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Over the past week, we’ve seen America erupt into protest over the horrid deaths of George Floyd, Ahmaud Arbery, and Breonna Taylor, among many, many others. City after city has seen tension and unrest over police brutality and a toxic contempt for black lives. Instead of offering any sort of recompense or sense of togetherness, the administration has responded with militarization and more violence against protestors.
Even worse, as those familiar with recent news about surveillance technology might be aware, companies such as Clearview AI are providing law enforcement with additional tools that may aid them in the persecution of protestors. In particular, the Minneapolis Police Department has used a number of technologies, including Clearview AI, in the past. In addition to the multiple tools the Minneapolis Police Department has paid for and entered into contracts for, a Predator drone was flown over the city on Friday, indicating that Minneapolis may be subject to surveillance at the federal level. While protestors raising legitimate concerns should not be subject to any sort of surveillance at all, it unfortunately seems that there remains a risk of its use and the possibility that protestors will face the risk of arrest after demonstrations end.
Heard enough about police departments and governments using AI surveillance tools on their citizens? Here’s something different: a number of new firms are creating tools to allow companies to keep tabs on their employees. Enaible is developing machine learning software to measure how quickly employees complete their work and suggest ways to finish tasks faster. The tool “gives each person a productivity score, which managers can use to identify those employees who are most worth retaining–and those who are not.” In a world where firms seek to wring every last drip of productivity out of their employees, it is no surprise that there is a market for tools like Enaible’s. Besides the ever-present issue of AI bias, many are worried about the kind of surveillance enabled by such tools and the lack of trust they may engender.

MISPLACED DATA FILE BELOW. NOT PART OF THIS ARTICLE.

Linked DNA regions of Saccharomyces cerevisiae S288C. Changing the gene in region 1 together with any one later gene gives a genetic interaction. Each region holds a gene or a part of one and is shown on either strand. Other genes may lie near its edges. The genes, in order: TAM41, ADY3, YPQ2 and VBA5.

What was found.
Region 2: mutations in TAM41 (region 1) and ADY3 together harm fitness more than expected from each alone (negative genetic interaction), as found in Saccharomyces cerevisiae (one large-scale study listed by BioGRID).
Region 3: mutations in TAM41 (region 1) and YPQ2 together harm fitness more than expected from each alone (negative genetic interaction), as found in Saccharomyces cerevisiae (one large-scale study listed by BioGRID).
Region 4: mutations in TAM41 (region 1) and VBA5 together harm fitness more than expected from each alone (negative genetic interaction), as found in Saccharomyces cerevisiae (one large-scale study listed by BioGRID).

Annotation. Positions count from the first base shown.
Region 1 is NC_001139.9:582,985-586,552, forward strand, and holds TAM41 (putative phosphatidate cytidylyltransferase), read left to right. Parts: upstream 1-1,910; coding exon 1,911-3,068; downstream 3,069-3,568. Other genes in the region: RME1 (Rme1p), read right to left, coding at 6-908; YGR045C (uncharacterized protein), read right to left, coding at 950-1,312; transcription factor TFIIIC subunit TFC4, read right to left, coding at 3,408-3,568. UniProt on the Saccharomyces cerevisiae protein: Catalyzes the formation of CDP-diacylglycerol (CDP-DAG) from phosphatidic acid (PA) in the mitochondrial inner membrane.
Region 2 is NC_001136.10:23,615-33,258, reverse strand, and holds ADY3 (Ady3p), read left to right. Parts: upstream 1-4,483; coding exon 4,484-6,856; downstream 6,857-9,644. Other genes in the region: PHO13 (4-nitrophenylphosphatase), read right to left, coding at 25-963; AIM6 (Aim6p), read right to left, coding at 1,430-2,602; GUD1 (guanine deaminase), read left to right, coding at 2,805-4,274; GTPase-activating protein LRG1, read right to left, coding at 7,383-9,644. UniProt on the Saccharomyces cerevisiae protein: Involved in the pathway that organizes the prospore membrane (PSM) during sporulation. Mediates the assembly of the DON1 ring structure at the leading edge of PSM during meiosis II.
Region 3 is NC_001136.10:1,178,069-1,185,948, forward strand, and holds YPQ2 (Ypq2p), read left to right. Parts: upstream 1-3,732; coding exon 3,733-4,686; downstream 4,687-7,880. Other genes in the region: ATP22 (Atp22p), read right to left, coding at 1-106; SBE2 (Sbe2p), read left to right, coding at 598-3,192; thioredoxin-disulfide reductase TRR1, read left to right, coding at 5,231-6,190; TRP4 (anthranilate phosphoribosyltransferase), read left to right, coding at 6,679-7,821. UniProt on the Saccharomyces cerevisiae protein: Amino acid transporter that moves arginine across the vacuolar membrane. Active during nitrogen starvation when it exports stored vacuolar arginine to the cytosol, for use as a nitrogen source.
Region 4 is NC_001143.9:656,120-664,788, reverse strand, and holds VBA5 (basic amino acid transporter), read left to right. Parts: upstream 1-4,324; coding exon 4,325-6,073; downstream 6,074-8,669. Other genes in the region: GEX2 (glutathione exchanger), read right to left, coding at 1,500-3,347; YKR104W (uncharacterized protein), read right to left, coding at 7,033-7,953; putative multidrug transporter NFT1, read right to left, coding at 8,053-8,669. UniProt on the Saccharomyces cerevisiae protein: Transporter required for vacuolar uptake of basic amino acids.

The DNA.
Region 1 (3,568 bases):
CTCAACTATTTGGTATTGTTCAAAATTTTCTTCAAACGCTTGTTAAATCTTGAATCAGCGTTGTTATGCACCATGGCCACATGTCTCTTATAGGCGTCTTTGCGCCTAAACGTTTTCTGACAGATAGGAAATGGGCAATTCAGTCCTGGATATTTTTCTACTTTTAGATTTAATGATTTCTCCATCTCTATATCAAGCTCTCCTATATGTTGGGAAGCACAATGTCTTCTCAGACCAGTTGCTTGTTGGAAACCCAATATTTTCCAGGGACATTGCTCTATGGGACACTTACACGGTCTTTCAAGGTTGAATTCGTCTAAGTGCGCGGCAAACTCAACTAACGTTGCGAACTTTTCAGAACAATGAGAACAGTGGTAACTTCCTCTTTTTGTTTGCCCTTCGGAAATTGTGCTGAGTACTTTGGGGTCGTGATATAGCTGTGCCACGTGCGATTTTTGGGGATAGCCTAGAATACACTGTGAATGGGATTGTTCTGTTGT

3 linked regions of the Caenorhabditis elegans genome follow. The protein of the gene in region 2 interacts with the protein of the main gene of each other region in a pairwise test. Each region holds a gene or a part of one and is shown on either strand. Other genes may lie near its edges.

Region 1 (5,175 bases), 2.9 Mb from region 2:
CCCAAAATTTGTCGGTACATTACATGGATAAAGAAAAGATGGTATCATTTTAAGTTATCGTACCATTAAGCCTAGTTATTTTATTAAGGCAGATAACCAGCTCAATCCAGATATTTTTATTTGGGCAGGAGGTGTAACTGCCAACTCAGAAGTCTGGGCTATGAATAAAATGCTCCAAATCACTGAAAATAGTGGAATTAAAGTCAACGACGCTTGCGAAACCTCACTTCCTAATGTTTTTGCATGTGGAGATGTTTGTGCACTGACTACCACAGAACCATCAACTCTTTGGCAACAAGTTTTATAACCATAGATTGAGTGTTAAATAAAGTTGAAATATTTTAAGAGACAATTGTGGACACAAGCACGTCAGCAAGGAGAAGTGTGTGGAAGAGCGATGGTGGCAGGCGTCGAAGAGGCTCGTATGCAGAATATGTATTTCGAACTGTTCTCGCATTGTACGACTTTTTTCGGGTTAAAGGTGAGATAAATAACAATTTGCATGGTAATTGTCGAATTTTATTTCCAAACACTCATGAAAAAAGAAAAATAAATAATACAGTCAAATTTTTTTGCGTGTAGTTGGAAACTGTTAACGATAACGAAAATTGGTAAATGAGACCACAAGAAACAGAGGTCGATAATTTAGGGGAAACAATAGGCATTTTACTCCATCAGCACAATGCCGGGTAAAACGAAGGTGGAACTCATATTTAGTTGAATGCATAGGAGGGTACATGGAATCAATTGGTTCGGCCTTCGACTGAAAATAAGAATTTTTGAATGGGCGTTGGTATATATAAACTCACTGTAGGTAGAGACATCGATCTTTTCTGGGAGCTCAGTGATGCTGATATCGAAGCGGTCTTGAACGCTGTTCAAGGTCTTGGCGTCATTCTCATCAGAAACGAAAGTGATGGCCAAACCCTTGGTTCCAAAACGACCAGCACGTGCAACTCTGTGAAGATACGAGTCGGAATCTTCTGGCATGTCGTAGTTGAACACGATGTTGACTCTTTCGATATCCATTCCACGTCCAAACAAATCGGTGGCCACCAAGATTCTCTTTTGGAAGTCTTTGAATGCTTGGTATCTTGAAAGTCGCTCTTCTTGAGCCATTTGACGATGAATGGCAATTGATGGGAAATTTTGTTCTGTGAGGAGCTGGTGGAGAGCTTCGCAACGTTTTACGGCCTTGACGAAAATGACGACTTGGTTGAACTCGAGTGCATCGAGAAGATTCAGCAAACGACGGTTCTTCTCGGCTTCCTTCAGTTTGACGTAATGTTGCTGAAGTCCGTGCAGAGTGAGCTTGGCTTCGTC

Microsoft lays off journalists to replace them with AI - Microsoft is laying off dozens of journalists and editorial workers at its Microsoft News and MSN organizations. The layoffs are part of a bigger push by Microsoft to rely on artificial intelligence to pick news and content that’s presented on MSN.
Sayyy whatttt?: Researchers analyze strange human tweets to build better AI - Twitter is a weird place with a language all its own. A new study focuses on using the tweets, chock-full of misspellings and slang, to improve artificial intelligence. Human language includes so many intricacies.
Self-driving vehicle startup Argo AI completes $2.6B deal with Volkswagen, expands to Europe - Volkswagen Group finalized Tuesday its $2.6 billion investment into Argo AI, the Pittsburgh-based self-driving car startup that came out of stealth in 2017 with $1 billion in backing from Ford.
Academics call on nations to work together on A.I. and ensure it benefits all of humanity - In the near term, there’s a genuine risk that AI could be used in warfare to power autonomous weapons, and in the long term, some have speculated that “superintelligent” machines could decide humans are no longer necessary and wipe them out altogether.
Tesla Model 3 Drives Straight Into Overturned Truck In What Seems To Be Autopilot Failure - Earlier today, on Taiwan’s National Highway 1 near the Zhongshan High Chiayi Water Section, a Tesla Model 3 crashed right smack into the roof of an overturned truck trailer.
AI systems are worse at diagnosing disease when training data is skewed by sex - The artificial intelligence model showed great promise in predicting which patients treated in U.S. Veterans Affairs hospitals would experience a sudden decline in kidney function.
Why the buzz around DeepMind is dissipating as it transitions from games to science - In 2016, DeepMind, an Alphabet-owned AI unit headquartered in London, was riding a wave of publicity thanks to AlphaGo, its computer program that took on the best player in the world at the ancient Asian board game Go and won.
The ACLU Is Suing Clearview AI To Stop “Privacy-Destroying Face Surveillance” - The civil liberties organization is suing the facial recognition company for allegedly violating the privacy of Illinois residents.
Researchers Call for New Federal Authority to Regulate Facial Recognition Tech - A group of artificial intelligence experts including computer vision researcher and lead author Erik Learned-Miller of the University of Massachusetts Amherst’s College of Information and Computer Sciences recently proposed a new model for managing facial recognition technologies at the federal level.
Idemia Will Operate Facial Recognition for Nearly 800 Million People - Idemia, a French company specializing in facial, fingerprint, and iris recognition, just scored a new contract with the European Union that will include processing images attached to more than 400 million people’s identities.
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